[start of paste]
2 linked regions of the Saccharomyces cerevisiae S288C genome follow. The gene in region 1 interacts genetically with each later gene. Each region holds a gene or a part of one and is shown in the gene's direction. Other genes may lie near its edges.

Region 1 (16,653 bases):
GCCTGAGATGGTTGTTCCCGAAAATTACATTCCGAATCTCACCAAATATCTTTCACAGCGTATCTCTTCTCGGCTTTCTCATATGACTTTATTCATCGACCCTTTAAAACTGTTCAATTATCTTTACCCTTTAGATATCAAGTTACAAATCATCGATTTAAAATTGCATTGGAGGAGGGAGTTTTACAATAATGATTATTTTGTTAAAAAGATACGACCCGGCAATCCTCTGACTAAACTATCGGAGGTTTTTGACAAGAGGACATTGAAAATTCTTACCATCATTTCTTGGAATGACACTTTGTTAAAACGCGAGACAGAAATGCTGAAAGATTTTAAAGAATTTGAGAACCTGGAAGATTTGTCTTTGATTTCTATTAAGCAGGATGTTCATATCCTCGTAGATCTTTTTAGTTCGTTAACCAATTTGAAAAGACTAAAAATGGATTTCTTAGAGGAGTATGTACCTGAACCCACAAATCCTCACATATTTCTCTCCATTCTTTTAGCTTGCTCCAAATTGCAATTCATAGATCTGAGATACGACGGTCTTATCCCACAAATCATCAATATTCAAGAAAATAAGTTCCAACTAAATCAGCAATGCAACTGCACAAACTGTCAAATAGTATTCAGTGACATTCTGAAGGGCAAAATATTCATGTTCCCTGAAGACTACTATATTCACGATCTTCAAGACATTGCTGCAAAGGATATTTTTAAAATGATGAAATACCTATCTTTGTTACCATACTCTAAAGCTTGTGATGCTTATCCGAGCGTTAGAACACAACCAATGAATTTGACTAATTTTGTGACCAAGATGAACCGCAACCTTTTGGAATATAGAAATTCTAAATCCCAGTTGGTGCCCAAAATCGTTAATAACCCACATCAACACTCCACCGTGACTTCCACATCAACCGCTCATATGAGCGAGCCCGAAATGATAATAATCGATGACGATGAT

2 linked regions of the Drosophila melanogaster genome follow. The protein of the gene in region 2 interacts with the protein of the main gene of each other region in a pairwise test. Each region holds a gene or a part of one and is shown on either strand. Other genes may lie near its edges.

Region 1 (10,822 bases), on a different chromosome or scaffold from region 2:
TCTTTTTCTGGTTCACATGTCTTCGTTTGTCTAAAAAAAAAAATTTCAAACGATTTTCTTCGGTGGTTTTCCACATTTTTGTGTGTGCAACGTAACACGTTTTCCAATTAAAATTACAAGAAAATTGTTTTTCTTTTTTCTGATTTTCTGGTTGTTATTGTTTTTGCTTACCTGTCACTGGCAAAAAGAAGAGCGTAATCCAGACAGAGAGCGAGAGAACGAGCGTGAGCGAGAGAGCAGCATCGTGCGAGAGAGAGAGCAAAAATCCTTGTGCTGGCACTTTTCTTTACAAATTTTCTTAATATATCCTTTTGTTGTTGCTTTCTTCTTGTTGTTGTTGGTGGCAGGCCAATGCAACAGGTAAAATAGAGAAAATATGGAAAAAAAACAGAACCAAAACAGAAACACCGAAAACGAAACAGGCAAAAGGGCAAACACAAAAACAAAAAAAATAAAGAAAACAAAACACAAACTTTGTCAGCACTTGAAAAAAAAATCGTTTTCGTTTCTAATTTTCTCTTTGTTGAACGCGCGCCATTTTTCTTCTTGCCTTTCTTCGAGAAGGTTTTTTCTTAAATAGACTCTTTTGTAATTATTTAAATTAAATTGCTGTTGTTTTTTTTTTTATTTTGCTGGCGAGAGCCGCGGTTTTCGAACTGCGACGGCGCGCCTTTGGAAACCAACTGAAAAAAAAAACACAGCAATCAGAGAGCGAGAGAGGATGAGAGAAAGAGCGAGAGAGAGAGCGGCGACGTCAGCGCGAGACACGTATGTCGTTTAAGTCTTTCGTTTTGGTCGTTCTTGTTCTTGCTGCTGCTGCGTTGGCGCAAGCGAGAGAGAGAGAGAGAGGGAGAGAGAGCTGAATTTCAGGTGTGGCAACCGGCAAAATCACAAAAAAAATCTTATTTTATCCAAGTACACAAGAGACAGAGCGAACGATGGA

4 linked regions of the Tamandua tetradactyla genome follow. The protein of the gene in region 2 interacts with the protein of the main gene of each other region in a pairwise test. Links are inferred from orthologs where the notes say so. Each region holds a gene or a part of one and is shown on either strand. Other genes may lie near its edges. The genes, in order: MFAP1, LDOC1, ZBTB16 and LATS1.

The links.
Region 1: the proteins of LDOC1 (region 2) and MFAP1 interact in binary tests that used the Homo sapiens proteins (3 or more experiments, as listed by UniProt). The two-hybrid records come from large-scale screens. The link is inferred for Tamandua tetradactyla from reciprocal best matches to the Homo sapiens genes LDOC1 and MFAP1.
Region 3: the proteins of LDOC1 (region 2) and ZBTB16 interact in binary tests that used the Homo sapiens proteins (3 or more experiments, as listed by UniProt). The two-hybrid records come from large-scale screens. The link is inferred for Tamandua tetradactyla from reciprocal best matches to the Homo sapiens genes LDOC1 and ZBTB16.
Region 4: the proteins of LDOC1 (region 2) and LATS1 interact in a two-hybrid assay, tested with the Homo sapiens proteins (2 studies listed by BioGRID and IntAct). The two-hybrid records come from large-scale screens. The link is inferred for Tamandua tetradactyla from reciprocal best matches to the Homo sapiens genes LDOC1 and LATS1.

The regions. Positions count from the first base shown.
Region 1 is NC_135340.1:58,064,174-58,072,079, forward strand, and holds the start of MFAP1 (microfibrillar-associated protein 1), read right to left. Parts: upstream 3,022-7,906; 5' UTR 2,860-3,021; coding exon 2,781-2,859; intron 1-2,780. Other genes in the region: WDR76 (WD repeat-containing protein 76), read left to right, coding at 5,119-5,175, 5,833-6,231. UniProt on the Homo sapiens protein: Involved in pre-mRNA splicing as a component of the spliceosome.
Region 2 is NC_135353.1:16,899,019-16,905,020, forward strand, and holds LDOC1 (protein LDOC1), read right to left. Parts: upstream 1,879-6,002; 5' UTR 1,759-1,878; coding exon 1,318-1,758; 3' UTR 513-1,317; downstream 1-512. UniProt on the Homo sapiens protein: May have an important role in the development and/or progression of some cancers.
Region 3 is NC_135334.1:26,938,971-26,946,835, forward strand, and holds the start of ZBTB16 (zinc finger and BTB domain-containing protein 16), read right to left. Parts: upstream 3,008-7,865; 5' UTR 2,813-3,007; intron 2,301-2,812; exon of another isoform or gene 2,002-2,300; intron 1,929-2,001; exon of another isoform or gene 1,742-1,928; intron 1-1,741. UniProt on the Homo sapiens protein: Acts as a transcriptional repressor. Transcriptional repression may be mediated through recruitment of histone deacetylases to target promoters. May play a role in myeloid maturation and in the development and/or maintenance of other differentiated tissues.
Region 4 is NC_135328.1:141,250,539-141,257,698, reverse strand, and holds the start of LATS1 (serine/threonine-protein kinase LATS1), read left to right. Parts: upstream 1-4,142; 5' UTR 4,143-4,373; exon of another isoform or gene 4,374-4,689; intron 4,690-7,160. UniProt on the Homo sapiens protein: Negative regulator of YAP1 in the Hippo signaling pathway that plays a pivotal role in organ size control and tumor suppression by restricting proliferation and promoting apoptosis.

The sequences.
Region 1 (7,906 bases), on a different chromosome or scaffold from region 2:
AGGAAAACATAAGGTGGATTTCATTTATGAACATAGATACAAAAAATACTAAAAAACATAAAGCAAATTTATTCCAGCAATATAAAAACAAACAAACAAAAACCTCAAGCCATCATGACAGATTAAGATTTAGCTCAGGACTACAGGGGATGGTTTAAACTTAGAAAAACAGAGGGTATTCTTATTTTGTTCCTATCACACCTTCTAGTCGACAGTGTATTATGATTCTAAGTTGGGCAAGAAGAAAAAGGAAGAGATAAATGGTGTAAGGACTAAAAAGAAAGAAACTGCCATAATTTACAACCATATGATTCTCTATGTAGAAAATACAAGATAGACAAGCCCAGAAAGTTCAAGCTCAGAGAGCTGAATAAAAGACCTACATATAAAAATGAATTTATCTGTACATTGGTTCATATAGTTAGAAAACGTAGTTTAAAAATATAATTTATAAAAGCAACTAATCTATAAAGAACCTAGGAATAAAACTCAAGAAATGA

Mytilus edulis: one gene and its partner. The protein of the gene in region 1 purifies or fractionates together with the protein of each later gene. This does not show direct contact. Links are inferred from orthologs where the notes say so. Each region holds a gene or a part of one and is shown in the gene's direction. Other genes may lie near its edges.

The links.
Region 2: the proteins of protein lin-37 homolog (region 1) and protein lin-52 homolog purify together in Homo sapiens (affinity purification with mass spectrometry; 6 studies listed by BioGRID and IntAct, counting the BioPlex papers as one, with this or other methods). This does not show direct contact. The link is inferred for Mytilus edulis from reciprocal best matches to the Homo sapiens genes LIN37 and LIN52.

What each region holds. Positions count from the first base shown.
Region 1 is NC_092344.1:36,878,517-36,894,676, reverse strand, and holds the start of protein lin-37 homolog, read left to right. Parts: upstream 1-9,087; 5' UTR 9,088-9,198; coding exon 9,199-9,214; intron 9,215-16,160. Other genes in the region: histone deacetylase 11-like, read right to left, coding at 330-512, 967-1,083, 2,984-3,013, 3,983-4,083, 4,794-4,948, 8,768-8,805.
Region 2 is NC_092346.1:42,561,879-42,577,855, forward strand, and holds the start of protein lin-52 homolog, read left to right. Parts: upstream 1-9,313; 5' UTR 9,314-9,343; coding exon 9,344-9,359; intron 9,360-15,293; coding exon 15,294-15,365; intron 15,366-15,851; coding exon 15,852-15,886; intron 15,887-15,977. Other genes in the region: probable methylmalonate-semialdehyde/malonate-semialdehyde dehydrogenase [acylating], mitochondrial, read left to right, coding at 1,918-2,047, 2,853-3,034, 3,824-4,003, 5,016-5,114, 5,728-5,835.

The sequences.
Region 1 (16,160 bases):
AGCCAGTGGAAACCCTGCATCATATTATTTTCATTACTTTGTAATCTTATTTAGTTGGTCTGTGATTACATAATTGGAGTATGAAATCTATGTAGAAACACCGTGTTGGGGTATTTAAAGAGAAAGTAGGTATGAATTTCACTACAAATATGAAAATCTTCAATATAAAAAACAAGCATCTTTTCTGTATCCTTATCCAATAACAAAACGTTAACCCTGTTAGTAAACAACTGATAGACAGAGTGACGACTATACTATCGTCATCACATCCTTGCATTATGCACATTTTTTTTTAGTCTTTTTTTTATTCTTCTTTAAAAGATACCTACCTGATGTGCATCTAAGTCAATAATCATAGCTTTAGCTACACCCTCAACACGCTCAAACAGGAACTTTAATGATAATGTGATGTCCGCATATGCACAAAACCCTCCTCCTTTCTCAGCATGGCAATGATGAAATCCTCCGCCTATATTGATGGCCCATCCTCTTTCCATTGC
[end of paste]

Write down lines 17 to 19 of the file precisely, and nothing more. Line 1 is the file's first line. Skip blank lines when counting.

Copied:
The sequences.
Region 1 (7,906 bases), on a different chromosome or scaffold from region 2:
AGGAAAACATAAGGTGGATTTCATTTATGAACATAGATACAAAAAATACTAAAAAACATAAAGCAAATTTATTCCAGCAATATAAAAACAAACAAACAAAAACCTCAAGCCATCATGACAGATTAAGATTTAGCTCAGGACTACAGGGGATGGTTTAAACTTAGAAAAACAGAGGGTATTCTTATTTTGTTCCTATCACACCTTCTAGTCGACAGTGTATTATGATTCTAAGTTGGGCAAGAAGAAAAAGGAAGAGATAAATGGTGTAAGGACTAAAAAGAAAGAAACTGCCATAATTTACAACCATATGATTCTCTATGTAGAAAATACAAGATAGACAAGCCCAGAAAGTTCAAGCTCAGAGAGCTGAATAAAAGACCTACATATAAAAATGAATTTATCTGTACATTGGTTCATATAGTTAGAAAACGTAGTTTAAAAATATAATTTATAAAAGCAACTAATCTATAAAGAACCTAGGAATAAAACTCAAGAAATGA